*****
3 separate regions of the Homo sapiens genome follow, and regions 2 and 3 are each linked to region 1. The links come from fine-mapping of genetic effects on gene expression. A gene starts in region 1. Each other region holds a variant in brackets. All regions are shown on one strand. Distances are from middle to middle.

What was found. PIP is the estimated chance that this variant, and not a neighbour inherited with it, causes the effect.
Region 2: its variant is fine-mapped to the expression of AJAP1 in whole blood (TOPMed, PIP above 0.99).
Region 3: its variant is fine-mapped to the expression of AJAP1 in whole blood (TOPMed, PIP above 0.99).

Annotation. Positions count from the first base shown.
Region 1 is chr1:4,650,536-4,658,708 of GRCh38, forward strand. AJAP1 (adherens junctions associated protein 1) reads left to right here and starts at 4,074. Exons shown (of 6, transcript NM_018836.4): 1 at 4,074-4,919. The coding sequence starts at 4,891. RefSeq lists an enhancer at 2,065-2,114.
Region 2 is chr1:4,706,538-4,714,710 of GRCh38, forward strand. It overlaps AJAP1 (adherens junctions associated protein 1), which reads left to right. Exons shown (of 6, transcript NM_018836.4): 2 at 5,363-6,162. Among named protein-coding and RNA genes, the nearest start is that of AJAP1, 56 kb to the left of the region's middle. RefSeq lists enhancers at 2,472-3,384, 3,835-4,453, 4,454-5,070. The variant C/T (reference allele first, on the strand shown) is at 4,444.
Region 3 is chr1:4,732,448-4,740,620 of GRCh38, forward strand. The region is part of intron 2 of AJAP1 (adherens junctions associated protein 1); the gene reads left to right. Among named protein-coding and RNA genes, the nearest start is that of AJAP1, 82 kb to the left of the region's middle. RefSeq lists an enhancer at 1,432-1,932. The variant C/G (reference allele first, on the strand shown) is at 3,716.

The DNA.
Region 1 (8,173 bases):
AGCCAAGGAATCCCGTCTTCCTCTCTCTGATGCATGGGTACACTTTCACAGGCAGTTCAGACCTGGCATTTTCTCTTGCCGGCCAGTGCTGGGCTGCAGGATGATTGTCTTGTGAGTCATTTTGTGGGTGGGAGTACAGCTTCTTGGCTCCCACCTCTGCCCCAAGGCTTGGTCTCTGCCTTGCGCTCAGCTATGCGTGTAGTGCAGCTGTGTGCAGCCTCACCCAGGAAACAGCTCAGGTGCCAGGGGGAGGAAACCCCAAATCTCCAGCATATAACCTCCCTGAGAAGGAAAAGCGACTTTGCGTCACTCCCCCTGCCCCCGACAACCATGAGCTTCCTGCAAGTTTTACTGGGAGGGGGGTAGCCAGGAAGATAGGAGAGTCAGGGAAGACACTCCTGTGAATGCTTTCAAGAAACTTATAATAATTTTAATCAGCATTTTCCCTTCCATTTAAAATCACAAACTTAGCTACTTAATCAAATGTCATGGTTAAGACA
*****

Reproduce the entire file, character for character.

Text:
3 separate regions of the Homo sapiens genome follow, and regions 2 and 3 are each linked to region 1. The links come from fine-mapping of genetic effects on gene expression. A gene starts in region 1. Each other region holds a variant in brackets. All regions are shown on one strand. Distances are from middle to middle.

What was found. PIP is the estimated chance that this variant, and not a neighbour inherited with it, causes the effect.
Region 2: its variant is fine-mapped to the expression of AJAP1 in whole blood (TOPMed, PIP above 0.99).
Region 3: its variant is fine-mapped to the expression of AJAP1 in whole blood (TOPMed, PIP above 0.99).

Annotation. Positions count from the first base shown.
Region 1 is chr1:4,650,536-4,658,708 of GRCh38, forward strand. AJAP1 (adherens junctions associated protein 1) reads left to right here and starts at 4,074. Exons shown (of 6, transcript NM_018836.4): 1 at 4,074-4,919. The coding sequence starts at 4,891. RefSeq lists an enhancer at 2,065-2,114.
Region 2 is chr1:4,706,538-4,714,710 of GRCh38, forward strand. It overlaps AJAP1 (adherens junctions associated protein 1), which reads left to right. Exons shown (of 6, transcript NM_018836.4): 2 at 5,363-6,162. Among named protein-coding and RNA genes, the nearest start is that of AJAP1, 56 kb to the left of the region's middle. RefSeq lists enhancers at 2,472-3,384, 3,835-4,453, 4,454-5,070. The variant C/T (reference allele first, on the strand shown) is at 4,444.
Region 3 is chr1:4,732,448-4,740,620 of GRCh38, forward strand. The region is part of intron 2 of AJAP1 (adherens junctions associated protein 1); the gene reads left to right. Among named protein-coding and RNA genes, the nearest start is that of AJAP1, 82 kb to the left of the region's middle. RefSeq lists an enhancer at 1,432-1,932. The variant C/G (reference allele first, on the strand shown) is at 3,716.

The DNA.
Region 1 (8,173 bases):
AGCCAAGGAATCCCGTCTTCCTCTCTCTGATGCATGGGTACACTTTCACAGGCAGTTCAGACCTGGCATTTTCTCTTGCCGGCCAGTGCTGGGCTGCAGGATGATTGTCTTGTGAGTCATTTTGTGGGTGGGAGTACAGCTTCTTGGCTCCCACCTCTGCCCCAAGGCTTGGTCTCTGCCTTGCGCTCAGCTATGCGTGTAGTGCAGCTGTGTGCAGCCTCACCCAGGAAACAGCTCAGGTGCCAGGGGGAGGAAACCCCAAATCTCCAGCATATAACCTCCCTGAGAAGGAAAAGCGACTTTGCGTCACTCCCCCTGCCCCCGACAACCATGAGCTTCCTGCAAGTTTTACTGGGAGGGGGGTAGCCAGGAAGATAGGAGAGTCAGGGAAGACACTCCTGTGAATGCTTTCAAGAAACTTATAATAATTTTAATCAGCATTTTCCCTTCCATTTAAAATCACAAACTTAGCTACTTAATCAAATGTCATGGTTAAGACA